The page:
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Hallo again to all.

Once, a long time ago, we were sitting in the front lobby of a diocesan office and witnessed an argument between a bishop and members of the diocesan staff. The bishop had asked some of the staff to do something that they thought was wrong. As a visitor, we remained silent, but we agreed with the staff members: the request did seem to be inappropriate.

The bishop flew into a rage, grabbed the front of his shirt with both hands, and shouted 'You must do this because I have told you to. I am the one in the purple shirt'. The next day we heard the incident being discussed in the lunch room as an episode of testosterone poisoning.

Yesterday the English-speaking world celebrated the 50th anniversary of the US childrens' television programme 'Mr Rogers' Neighbourhood', produced in Pittsburgh by a Presbyterian minister named Fred Rogers. We have watched many episodes of that programme (870 were produced and broadcast) and in every case we remember Mr Rogers as being strong and in charge without exhibiting any of the behaviours that had provoked the comment about testosterone poisoning. In truth, Mr Rogers had a personality that we think would be right for a bishop. We are aware that in many cultures, a man's failure to exhibit barbaric and aggressive behaviour is seen as a personality flaw needing to be ridiculed, and thankful that it is mostly no longer so in our environment.

We have heard it said that much of the churn and conflict that has been roiling the church is a desperation-fuelled attempt to preserve the tradition of patriarchy. Historically, men were in charge because they were bigger and could carry heavier clubs and wield longer swords. This engendered the creation of a world where men were in charge and women were subservient. It is no longer required to have the longest sword or the heaviest club in order to dominate, but in recent centuries those who have felt entitled to dominance have had a hard time sharing power.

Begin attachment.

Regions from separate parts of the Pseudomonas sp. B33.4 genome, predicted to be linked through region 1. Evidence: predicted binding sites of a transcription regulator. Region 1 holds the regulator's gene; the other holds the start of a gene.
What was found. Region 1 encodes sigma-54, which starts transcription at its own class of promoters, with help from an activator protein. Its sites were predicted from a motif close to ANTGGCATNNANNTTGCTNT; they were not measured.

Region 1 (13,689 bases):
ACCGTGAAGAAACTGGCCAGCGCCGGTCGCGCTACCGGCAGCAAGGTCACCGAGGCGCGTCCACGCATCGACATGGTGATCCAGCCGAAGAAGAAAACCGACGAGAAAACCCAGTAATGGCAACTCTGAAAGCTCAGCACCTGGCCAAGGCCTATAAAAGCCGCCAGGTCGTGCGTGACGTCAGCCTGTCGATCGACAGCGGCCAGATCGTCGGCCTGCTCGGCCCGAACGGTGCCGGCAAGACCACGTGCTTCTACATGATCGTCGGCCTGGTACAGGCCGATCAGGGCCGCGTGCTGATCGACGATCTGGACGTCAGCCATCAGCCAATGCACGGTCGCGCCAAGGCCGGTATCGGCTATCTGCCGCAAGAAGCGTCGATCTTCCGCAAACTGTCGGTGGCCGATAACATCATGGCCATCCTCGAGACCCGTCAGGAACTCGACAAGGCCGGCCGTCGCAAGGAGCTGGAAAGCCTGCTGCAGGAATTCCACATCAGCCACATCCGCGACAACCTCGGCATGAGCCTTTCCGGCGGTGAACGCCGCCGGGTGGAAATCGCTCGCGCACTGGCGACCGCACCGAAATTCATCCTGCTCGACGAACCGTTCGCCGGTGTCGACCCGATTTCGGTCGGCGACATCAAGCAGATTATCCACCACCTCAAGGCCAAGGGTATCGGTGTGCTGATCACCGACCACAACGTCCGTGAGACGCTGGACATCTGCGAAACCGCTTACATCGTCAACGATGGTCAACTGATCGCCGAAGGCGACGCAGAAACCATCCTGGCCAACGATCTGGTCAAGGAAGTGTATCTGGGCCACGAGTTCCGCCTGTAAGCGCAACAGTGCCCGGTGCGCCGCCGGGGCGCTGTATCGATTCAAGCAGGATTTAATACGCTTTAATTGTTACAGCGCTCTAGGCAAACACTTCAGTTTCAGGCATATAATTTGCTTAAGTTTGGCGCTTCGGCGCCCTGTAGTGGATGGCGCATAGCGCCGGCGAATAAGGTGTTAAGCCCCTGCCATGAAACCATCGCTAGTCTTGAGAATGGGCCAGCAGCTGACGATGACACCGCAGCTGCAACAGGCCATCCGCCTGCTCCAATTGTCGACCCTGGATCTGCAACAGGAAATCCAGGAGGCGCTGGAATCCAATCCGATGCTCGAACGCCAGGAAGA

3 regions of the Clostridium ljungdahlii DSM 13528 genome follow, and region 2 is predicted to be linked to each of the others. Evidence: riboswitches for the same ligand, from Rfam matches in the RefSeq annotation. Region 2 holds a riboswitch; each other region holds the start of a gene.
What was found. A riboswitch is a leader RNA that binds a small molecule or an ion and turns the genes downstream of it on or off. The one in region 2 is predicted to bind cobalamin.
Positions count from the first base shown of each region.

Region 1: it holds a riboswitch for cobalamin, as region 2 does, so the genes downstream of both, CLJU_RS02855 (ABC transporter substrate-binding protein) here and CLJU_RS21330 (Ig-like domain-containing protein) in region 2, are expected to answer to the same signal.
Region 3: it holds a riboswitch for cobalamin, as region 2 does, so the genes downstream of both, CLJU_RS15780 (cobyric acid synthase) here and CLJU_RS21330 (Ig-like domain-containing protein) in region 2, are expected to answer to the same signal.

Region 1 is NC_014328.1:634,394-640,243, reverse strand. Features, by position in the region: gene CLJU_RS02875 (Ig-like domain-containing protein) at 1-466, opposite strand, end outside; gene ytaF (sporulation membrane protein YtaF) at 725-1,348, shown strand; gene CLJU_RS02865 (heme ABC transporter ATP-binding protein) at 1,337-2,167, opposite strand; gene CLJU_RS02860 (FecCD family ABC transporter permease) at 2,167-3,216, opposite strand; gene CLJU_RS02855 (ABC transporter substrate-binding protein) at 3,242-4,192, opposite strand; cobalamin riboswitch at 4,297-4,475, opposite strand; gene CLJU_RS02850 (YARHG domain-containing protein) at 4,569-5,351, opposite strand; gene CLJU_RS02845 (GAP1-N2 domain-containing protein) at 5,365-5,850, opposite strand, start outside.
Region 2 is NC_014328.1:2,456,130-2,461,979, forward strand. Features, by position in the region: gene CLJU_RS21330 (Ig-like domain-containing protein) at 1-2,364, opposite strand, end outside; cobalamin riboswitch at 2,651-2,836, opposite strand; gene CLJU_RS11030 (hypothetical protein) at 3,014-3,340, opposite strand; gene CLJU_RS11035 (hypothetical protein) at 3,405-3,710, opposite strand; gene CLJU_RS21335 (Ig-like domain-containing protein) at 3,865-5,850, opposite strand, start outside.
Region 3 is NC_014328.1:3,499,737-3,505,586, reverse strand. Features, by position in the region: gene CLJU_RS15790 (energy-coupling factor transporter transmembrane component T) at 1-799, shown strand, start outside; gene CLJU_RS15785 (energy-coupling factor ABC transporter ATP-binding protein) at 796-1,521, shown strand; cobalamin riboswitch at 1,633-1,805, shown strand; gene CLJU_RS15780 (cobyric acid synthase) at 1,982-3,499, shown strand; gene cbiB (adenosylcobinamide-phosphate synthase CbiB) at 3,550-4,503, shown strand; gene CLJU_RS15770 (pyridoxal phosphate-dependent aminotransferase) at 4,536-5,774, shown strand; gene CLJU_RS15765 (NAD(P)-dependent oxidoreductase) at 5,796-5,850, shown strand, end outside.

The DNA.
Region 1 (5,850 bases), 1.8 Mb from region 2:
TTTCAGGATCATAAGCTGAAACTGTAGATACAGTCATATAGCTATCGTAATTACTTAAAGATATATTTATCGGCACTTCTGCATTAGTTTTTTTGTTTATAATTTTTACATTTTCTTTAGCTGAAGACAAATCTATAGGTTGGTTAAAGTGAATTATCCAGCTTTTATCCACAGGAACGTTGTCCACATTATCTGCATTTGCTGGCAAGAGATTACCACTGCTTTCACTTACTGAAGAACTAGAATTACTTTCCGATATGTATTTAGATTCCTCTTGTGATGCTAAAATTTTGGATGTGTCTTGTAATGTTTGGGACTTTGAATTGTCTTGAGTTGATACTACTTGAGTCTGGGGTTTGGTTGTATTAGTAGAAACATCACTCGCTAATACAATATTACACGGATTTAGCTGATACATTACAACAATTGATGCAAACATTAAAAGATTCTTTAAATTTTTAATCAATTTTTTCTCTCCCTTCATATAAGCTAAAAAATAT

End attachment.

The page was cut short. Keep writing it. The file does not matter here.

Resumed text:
For as long as we can remember, whenever we have heard someone spouting the opinion that women can't be priests or women can't be bishops (or women can't be this or that), the message we received is that having women as priests or bishops would endanger the traditional male patriarchy. In countries where slavery was important, such as the USA, the stakes are not just the preservation of male patriarchy but of white male patriarchy.

The Anglicans Online News Centre, when reporting on episcopal elections around the world, has long since stopped using the term 'woman bishop' or 'female bishop'. We refer to them as 'bishops'. It would be peculiar to describe a new bishop as 'the first red-haired bishop taller than 175cm'; we think the term 'woman bishop' is now every bit as peculiar. The problem is nowhere close to solved. Most churches (not just ours) are very much male dominated, and we still tolerate people who present arguments why women shouldn't be priests or bishops. Changing our vocabulary is a start, not a solution.

It is still slightly newsworthy when all of the candidates in a diocesan episcopal election are women. In Kansas, Colorado, and West Tennessee that seems to be true. We hope that next year when all of the episcopal candidates being considered for election in a diocese are women, that it will no longer be noteworthy. 'Look! All of the candidates have eyes and a nose!' And we hope in our lifetime to see gender parity in the population of bishops, especially diocesan bishops.

See you next week.

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23 September 2018

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